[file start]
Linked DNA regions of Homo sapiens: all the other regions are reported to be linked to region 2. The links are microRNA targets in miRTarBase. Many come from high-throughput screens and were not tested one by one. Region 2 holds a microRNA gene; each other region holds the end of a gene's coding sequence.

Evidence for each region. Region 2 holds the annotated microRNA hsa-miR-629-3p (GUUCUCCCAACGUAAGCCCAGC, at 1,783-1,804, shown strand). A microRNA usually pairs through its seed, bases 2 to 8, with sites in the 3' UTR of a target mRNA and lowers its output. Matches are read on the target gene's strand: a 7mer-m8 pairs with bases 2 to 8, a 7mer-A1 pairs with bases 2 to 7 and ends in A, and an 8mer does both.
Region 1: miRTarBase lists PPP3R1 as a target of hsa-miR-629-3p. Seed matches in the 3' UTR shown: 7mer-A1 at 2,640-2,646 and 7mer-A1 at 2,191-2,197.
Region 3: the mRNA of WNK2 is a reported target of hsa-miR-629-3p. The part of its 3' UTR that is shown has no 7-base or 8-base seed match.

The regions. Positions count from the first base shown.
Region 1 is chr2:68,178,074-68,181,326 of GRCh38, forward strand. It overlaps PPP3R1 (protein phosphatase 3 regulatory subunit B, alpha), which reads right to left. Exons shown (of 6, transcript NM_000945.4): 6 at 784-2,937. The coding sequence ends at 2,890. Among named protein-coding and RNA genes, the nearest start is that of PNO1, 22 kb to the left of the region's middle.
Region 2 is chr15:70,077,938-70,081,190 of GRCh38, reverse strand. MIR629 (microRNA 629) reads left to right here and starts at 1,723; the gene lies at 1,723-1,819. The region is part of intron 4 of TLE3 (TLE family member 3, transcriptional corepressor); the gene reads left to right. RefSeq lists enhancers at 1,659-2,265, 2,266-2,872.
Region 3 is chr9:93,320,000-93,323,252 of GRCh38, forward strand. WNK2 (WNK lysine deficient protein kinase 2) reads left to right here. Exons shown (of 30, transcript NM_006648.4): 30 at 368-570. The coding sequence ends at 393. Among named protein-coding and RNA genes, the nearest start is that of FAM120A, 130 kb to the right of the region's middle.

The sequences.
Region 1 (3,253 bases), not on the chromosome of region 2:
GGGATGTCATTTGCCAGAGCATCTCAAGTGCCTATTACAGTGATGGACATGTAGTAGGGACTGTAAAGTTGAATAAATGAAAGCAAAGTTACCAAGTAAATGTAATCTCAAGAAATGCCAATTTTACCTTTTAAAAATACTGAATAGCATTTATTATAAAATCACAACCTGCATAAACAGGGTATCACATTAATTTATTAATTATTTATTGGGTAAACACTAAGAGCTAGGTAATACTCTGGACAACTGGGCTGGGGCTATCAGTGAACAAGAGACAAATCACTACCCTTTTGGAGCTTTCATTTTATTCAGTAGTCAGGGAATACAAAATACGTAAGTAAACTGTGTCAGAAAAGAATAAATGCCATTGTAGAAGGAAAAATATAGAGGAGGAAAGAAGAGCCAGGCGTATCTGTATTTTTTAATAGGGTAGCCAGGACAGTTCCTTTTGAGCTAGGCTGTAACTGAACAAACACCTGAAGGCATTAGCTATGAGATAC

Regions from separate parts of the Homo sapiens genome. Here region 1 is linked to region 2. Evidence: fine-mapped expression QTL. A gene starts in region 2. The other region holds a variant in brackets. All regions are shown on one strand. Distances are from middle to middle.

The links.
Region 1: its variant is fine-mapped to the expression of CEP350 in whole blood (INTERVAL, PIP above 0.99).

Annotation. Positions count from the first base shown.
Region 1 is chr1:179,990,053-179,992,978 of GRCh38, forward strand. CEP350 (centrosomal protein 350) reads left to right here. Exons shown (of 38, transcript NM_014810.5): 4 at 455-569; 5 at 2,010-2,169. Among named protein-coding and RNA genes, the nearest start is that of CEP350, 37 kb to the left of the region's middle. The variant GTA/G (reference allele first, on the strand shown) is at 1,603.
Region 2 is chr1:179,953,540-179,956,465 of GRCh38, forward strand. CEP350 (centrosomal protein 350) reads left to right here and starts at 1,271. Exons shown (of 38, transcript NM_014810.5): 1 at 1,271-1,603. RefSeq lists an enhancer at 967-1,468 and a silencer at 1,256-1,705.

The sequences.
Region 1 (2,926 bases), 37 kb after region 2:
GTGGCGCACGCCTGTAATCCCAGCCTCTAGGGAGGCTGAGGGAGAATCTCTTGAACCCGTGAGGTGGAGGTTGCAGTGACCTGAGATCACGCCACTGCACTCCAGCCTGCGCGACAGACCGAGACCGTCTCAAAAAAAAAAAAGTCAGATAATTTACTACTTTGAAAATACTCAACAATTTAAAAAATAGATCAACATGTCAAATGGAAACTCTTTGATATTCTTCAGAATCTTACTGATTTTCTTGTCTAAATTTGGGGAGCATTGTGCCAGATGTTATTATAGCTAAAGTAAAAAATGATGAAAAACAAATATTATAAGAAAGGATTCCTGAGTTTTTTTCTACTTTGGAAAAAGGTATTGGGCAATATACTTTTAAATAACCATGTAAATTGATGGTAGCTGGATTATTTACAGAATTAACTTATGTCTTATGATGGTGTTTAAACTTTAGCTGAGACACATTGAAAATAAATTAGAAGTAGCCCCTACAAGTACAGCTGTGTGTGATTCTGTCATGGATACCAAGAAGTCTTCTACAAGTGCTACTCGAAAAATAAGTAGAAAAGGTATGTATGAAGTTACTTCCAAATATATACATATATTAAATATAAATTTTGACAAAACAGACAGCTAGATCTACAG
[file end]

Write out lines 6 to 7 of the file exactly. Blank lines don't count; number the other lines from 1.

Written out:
Region 1 is chr2:68,178,074-68,181,326 of GRCh38, forward strand. It overlaps PPP3R1 (protein phosphatase 3 regulatory subunit B, alpha), which reads right to left. Exons shown (of 6, transcript NM_000945.4): 6 at 784-2,937. The coding sequence ends at 2,890. Among named protein-coding and RNA genes, the nearest start is that of PNO1, 22 kb to the left of the region's middle.
Region 2 is chr15:70,077,938-70,081,190 of GRCh38, reverse strand. MIR629 (microRNA 629) reads left to right here and starts at 1,723; the gene lies at 1,723-1,819. The region is part of intron 4 of TLE3 (TLE family member 3, transcriptional corepressor); the gene reads left to right. RefSeq lists enhancers at 1,659-2,265, 2,266-2,872.